Cadbury Crafts Heat-Resistant Chocolate

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Cadbury Crafts Heat-Resistant Chocolate

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Cadbury's new creation can withstand tropical temperatures for hours.

The beautiful thing about science is that it has applications in every walk of life. Want to send a man to the moon? Get thee to an astrophysicist. Need help curing cancer? A friendly molecular biologist might have some tips. Are you really upset that your chocolate bar keeps melting before you can sink your teeth into its luscious, velvety exterior? Cadbury's got you covered. The British confectioner has created a kind of chocolate that can last for hours in tropical temperatures, without any unappetizing drawbacks.

Chocolate - especially milk chocolate - gets its distinctive flavor from cocoa butter, a fat that melts at around 95 F. Since the average human mouth is about 98 F, this means that chocolate will melt during its consumption, making for a tasty, textured treat. The downside, of course, is that many places on Earth exceed 95 F on a regular basis. A chocolate bar in a hot place will often become a congealed mass of goo long before reaching its target's mouth. By refining its products just after a process known as "conching," Cadbury has created a chocolate bar that can withstand a temperature of 104 F for up to three hours at a time. The precise mechanics of conching still puzzle food scientists, but the process aerates the chocolate, redistributes the fat particles, reduces acidity, and removes moisture. Conching can be time-consuming, but actually has a positive effect on the final product's flavor and aroma in addition to its heat resistance.

Heat-resistant chocolate has actually been around since the 1930s, when scientists developed a nutritious chocolate bar that soldiers serving in tropical areas could consume. Similar confections accompanied the Apollo 15 astronauts to the moon, and the U.S. military to the Gulf War. Historically, these sweets had to be mixed with fillers like flour, fats, or even water, which lent them a waxy taste and gritty texture.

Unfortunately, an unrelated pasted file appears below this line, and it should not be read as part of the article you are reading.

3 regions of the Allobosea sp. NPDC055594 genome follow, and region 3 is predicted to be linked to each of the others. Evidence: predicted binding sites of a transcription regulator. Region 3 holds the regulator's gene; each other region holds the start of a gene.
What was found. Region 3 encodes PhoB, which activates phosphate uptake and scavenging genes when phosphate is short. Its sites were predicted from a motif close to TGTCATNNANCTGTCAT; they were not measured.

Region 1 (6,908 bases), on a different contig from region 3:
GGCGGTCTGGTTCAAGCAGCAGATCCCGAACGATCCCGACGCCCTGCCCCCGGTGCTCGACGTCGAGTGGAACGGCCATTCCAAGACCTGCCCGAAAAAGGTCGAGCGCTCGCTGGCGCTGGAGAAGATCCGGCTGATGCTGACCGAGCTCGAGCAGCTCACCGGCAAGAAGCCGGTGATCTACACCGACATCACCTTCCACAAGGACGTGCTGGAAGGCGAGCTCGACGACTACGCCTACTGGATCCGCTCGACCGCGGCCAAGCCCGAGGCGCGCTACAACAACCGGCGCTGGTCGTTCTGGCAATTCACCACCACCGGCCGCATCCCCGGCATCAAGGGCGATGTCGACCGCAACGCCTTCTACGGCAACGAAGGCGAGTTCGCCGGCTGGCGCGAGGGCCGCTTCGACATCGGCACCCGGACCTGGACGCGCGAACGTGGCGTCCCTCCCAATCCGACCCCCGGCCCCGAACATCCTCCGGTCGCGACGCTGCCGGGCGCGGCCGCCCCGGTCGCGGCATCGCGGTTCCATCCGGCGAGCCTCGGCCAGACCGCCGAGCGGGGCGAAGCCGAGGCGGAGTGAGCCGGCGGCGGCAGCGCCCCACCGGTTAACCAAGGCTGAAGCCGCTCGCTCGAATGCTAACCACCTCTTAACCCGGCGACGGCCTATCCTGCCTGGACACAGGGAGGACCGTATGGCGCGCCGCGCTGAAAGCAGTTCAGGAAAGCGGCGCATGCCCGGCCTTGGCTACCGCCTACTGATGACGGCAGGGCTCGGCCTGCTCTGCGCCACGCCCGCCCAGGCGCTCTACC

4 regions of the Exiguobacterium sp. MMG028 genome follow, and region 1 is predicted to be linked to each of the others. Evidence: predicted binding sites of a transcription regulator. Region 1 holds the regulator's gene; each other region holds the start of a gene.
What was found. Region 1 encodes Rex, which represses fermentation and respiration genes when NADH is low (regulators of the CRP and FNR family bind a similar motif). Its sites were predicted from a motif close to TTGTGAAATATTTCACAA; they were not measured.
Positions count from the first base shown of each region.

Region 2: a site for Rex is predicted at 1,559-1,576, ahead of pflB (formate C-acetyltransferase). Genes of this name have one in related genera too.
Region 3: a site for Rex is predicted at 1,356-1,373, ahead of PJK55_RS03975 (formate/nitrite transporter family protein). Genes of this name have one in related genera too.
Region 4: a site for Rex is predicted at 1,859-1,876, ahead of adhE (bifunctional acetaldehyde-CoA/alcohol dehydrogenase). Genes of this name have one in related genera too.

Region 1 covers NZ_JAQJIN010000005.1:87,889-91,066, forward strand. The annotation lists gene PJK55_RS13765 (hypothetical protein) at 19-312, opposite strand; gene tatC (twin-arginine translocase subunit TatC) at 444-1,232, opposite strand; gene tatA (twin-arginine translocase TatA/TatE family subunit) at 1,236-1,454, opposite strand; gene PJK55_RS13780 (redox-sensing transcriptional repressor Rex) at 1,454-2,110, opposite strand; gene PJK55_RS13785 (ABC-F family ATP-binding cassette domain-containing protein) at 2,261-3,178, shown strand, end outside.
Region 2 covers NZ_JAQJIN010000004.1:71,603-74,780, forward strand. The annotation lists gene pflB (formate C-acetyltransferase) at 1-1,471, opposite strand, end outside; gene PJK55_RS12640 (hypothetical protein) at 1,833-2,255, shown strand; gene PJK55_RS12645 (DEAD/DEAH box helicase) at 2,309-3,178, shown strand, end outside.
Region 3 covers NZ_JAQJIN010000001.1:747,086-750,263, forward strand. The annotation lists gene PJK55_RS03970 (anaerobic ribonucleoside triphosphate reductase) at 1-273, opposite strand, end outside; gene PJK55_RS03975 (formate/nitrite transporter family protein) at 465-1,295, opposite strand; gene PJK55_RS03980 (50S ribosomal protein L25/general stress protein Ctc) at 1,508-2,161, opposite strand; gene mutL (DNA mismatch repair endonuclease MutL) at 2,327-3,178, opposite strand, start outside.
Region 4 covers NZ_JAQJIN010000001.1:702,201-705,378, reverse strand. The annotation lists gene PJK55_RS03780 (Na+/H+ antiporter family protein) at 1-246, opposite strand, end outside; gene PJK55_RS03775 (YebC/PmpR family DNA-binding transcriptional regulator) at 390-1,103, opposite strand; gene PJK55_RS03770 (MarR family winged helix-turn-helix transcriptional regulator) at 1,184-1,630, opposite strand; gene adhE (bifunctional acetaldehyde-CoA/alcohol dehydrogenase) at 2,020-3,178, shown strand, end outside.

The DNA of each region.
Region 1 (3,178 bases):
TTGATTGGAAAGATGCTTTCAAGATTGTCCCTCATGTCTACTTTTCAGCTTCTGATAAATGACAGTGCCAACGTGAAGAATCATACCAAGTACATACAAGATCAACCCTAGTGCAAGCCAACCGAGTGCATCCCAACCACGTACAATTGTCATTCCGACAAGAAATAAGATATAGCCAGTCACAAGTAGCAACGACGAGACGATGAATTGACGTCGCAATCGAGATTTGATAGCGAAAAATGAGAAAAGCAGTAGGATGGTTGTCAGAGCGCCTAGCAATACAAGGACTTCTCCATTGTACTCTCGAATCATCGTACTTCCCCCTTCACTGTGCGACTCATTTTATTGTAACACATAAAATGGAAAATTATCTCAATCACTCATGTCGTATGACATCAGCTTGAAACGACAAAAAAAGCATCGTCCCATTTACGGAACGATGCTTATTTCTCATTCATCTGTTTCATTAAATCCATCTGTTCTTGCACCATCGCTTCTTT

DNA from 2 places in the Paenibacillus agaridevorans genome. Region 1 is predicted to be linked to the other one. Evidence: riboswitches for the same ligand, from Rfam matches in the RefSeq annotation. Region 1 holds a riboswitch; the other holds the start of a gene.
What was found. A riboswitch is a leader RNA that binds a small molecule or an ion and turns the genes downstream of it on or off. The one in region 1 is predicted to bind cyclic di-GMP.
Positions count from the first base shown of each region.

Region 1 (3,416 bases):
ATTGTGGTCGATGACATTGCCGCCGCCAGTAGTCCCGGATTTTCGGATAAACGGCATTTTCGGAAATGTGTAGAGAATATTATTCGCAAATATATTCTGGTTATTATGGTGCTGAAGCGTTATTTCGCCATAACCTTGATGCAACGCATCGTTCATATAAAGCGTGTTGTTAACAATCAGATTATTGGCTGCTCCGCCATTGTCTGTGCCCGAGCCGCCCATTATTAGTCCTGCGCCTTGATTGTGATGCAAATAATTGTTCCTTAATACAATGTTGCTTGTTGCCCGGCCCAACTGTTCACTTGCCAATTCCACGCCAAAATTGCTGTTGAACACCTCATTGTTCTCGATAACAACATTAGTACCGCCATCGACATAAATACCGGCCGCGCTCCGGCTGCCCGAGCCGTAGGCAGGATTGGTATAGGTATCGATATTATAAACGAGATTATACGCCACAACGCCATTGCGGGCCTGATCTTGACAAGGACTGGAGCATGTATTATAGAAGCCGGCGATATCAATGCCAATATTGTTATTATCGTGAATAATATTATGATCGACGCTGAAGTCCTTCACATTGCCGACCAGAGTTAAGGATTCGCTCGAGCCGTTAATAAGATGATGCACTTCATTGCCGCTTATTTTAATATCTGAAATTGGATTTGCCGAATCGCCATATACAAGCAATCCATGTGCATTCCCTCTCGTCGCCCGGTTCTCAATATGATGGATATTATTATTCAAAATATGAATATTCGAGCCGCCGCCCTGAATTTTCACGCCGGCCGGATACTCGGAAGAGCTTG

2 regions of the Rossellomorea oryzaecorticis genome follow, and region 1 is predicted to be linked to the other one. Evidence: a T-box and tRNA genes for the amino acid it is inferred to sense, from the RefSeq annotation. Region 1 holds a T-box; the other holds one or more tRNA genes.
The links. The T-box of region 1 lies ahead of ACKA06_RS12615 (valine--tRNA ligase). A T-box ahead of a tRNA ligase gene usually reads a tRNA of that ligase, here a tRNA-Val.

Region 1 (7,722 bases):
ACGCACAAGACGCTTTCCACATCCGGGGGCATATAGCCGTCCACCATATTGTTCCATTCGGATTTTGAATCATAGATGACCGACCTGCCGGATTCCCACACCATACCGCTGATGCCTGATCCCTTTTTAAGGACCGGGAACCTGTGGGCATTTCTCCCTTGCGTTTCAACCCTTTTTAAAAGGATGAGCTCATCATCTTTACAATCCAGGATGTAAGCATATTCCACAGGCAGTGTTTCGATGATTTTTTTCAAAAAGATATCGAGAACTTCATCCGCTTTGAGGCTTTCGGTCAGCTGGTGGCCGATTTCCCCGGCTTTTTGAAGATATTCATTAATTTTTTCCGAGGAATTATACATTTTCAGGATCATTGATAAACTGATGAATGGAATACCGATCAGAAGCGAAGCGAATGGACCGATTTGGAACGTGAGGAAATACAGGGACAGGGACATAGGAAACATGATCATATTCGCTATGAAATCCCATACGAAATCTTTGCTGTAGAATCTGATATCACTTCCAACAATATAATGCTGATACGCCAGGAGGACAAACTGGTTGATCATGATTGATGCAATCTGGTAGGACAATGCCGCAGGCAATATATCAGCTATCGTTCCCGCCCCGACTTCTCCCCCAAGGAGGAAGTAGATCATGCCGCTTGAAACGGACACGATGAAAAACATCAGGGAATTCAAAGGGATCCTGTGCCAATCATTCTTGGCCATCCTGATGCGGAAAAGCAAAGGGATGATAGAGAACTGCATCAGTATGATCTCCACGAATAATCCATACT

Cadbury hopes to sell its new product in tropical markets, where consuming chocolate bars outside has traditionally been a short-lived proposition. However, even temperate zones could benefit from this advancement, as anyone who's ever left a candy bar out on the counter during the summer can attest. Now if food scientists could figure out a way to prevent crisped rice from going stale, we'll really be in business.

Source: gizmag

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Marshall Honorof:

Heat-resistant chocolate has actually been around since the 1930s, when scientists developed a nutritious chocolate bar that soldiers serving in tropical areas could consume. Similar confections accompanied the Apollo 15 astronauts to the moon, and the U.S. military to the Gulf War.

Whoa, whoa, whoa. Where can I get some of those? Gorging myself on healthy chocolate sounds awesome.

We're all missing the important thing here...

It also has a new shape, and we all know that the new shape makes it taste better.

And thus begins the spread of the obesity pandemic to Latin America......

Wait wait wait, if chocolate is soft and chewy because it melts at 95 degrees, and our mouths are 98, doesn't that mean the chocolate will never be soft and chewy unless you leave it outside for a few hours?

Feast your eyes on this beauty.

image

It is a rare sight for you Americans indeed.

The rest of the world calls this 'chocolate' :D

charge52: